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In terms of difficulty, from easiest to hardest, we divide food poisoning cases into three categories. (We have made these categories up; they are not general legal terms.):
A government agency, usually the federal Center for Disease Control, but it could be a state agency, has investigated a large number of people getting sick and has linked the illness outbreak to a specific food product and factory or producer. These are great cases, assuming there is a real injury. If a public health agency clearly links your illness to contaminated food our fee is only 25%. Otherwise it is 40%.
The victim can point to a specific defect in the food. (But this also makes the case more difficult: why did the victim eat the food if the victim can point to a defect in it.) The hospital has run lab tests showing a specific food poisoning organism such as salmonella. The timing between the food poisoning and onset of symptoms (the incubation period) matches the incubation period for the food poisoning organims shown in the lab tests. Here are some food poisoning organisms and typical periods of time between exposure and experiencing the symptoms:
- Shigella-1-2 days
- Salmonella-6-72 hours
- Botulism-typically 18-36 hours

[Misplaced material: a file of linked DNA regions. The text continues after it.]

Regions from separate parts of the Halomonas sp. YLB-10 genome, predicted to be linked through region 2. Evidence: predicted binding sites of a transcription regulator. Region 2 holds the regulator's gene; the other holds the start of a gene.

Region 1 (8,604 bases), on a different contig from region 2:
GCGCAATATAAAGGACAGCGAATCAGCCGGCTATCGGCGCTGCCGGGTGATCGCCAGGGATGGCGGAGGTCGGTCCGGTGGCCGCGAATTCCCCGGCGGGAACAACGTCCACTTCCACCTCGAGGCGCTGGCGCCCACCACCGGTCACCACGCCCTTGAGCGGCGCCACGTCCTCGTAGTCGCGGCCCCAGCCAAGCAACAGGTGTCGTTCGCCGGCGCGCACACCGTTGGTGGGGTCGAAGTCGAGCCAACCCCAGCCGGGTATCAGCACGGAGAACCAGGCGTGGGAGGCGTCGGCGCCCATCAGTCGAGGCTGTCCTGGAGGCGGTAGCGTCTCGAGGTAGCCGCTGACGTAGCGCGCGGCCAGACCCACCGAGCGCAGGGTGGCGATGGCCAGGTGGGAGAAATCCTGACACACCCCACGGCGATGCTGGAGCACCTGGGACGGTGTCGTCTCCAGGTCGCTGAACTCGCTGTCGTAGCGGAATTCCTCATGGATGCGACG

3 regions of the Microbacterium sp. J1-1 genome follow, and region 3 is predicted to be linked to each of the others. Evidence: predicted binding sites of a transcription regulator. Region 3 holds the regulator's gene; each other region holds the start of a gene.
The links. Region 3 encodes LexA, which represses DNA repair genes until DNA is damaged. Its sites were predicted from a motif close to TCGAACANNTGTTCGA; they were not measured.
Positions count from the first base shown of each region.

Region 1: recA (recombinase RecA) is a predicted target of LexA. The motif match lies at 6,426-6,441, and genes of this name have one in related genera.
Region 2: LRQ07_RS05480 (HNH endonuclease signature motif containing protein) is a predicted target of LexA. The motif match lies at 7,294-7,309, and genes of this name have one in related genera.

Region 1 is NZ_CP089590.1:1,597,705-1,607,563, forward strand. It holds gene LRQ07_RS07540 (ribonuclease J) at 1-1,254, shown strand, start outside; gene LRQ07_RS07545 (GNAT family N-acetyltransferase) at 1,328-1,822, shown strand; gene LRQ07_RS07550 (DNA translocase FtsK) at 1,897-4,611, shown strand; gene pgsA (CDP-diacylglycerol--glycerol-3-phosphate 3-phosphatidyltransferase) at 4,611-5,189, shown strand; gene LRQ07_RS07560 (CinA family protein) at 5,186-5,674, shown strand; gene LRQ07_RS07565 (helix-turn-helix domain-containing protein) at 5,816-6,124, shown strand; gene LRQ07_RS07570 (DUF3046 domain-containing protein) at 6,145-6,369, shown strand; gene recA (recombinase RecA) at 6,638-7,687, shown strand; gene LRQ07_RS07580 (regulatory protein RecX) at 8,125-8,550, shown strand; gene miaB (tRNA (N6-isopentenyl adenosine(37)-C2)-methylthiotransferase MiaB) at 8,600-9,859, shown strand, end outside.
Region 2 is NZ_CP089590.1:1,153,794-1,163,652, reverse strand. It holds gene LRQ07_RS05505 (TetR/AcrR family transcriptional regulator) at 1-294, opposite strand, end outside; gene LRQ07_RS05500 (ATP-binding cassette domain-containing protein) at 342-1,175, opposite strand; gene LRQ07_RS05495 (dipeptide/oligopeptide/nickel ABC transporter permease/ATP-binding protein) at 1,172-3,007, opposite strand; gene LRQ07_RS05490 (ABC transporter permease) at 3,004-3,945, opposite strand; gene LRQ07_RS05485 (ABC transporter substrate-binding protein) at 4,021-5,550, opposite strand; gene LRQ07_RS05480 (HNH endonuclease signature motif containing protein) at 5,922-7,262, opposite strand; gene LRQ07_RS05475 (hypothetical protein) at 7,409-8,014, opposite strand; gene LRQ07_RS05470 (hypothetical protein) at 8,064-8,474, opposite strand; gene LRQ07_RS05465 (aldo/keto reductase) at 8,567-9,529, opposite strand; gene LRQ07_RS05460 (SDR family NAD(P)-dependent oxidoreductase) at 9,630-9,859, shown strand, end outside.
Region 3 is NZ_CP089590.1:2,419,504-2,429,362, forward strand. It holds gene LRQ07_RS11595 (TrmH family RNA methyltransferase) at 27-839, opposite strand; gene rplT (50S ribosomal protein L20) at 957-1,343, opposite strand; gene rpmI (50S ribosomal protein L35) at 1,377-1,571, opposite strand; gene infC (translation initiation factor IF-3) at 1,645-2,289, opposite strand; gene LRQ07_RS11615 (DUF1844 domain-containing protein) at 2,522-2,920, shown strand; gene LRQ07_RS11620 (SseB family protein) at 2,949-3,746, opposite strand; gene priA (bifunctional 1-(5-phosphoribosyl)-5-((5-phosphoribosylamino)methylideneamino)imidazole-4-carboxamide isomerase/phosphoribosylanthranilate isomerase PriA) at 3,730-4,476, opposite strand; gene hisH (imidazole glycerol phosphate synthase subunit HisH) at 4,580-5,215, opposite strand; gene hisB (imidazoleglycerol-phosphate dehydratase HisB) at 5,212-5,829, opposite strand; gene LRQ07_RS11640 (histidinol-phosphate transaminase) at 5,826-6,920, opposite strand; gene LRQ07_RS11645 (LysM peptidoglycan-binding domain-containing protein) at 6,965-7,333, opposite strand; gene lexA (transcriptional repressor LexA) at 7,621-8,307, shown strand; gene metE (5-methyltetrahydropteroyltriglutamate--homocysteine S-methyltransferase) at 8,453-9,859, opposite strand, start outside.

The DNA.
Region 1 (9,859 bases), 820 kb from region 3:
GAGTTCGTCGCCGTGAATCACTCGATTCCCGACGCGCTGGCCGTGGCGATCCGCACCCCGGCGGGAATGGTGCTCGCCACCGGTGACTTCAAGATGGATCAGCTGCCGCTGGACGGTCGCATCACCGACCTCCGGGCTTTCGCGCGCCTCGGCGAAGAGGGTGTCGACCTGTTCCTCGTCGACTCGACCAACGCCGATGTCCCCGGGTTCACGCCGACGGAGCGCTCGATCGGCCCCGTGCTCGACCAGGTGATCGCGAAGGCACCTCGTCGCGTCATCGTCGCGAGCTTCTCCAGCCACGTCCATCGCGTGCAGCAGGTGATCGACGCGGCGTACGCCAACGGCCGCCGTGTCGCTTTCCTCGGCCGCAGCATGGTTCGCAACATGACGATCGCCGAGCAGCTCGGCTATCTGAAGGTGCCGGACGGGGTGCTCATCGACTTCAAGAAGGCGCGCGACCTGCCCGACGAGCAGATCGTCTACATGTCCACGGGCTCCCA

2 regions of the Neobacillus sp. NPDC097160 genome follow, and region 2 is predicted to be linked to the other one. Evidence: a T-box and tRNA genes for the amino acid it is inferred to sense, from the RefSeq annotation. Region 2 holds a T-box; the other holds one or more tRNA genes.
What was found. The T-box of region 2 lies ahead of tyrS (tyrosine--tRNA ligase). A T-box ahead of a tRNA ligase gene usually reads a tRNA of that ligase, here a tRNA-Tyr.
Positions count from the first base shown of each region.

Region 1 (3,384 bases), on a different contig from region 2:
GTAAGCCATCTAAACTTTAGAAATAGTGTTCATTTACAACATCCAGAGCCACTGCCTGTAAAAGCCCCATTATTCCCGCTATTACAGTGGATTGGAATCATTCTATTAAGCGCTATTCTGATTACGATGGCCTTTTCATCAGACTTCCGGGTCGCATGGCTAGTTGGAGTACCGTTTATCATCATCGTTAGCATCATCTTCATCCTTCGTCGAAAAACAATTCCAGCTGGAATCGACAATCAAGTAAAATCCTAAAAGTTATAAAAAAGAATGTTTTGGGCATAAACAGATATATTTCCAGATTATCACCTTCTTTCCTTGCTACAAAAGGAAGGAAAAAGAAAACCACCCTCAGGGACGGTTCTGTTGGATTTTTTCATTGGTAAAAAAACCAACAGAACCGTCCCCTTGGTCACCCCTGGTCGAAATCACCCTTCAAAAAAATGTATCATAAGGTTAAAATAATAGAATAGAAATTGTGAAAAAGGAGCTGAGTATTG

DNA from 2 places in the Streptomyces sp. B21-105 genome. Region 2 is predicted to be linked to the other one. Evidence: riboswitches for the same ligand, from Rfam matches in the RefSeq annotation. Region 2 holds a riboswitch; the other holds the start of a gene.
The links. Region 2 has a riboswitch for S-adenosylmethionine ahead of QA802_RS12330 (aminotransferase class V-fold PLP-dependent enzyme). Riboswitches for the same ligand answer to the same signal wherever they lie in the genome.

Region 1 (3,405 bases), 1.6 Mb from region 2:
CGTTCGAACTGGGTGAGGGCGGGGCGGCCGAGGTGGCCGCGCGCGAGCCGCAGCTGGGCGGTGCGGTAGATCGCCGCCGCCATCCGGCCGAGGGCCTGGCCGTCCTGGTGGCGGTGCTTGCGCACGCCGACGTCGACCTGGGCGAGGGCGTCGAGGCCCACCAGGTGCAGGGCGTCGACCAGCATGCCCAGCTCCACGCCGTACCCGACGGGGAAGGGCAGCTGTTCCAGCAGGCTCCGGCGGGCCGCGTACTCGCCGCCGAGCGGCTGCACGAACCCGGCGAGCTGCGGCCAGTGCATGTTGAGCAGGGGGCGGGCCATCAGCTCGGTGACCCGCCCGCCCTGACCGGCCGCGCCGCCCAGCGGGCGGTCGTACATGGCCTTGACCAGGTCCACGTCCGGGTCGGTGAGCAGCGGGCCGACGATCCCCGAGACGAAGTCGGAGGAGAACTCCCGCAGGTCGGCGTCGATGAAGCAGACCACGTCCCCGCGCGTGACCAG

- Norovirus-1-2 days
- Campylobacter-2-5 days
- E. Coli-typically 1 week
- Hepatitus A-15-50 days
- Listeria 3-70 days; average is 3 weeks
As you can see, the average person eats in a lot of different places during these incubation periods. This makes these cases difficult and almost impossible except for food poisoning involving organisms with the shortest incubation period.
In some states you can sue for food poisoning even if you cannot point to a specific defect in the food. One of us (Jonathan Reed) won an appeal to the Nevada Supreme Court on this point. There have been similar cases in some other states. However, from a practical point these cases are not worthwhile with rare exceptions. If the claim is that you got violently ill very soon after eating a meal at a particular restaurant, it will be hard to make a claim unless either the health department investigated and blamed the restaurant--which they typically wouldn't do unless a lot of people were reported sick after eating there--or the treating doctor somehow is able to link your illness to that meal.
Foreign Substance in Food:
We often get calls from people who discovered a bit of metal or plastic in their food, either canned food or food served in a restaurant. Unless this foreign substance required medical treatment and the treating doctor will testify that the foreign substance caused injury, these cases are almost always not worth pursuing. In other words, if you were almost seriously injured because of a hunk of glass or metal in your food, but were not injured, you do not have a case that is worth pursuing.
Occasionally we get a call from someone who has noticed metal filings in a product such as cereal and they have already eaten some of it, presumably along with the metal filings. In such a case keep the product and consult with your doctor. It is theoretically possible that a larger metal object could be ingested and show up on a CT scan and require surgery, but this is an extremely rare situation.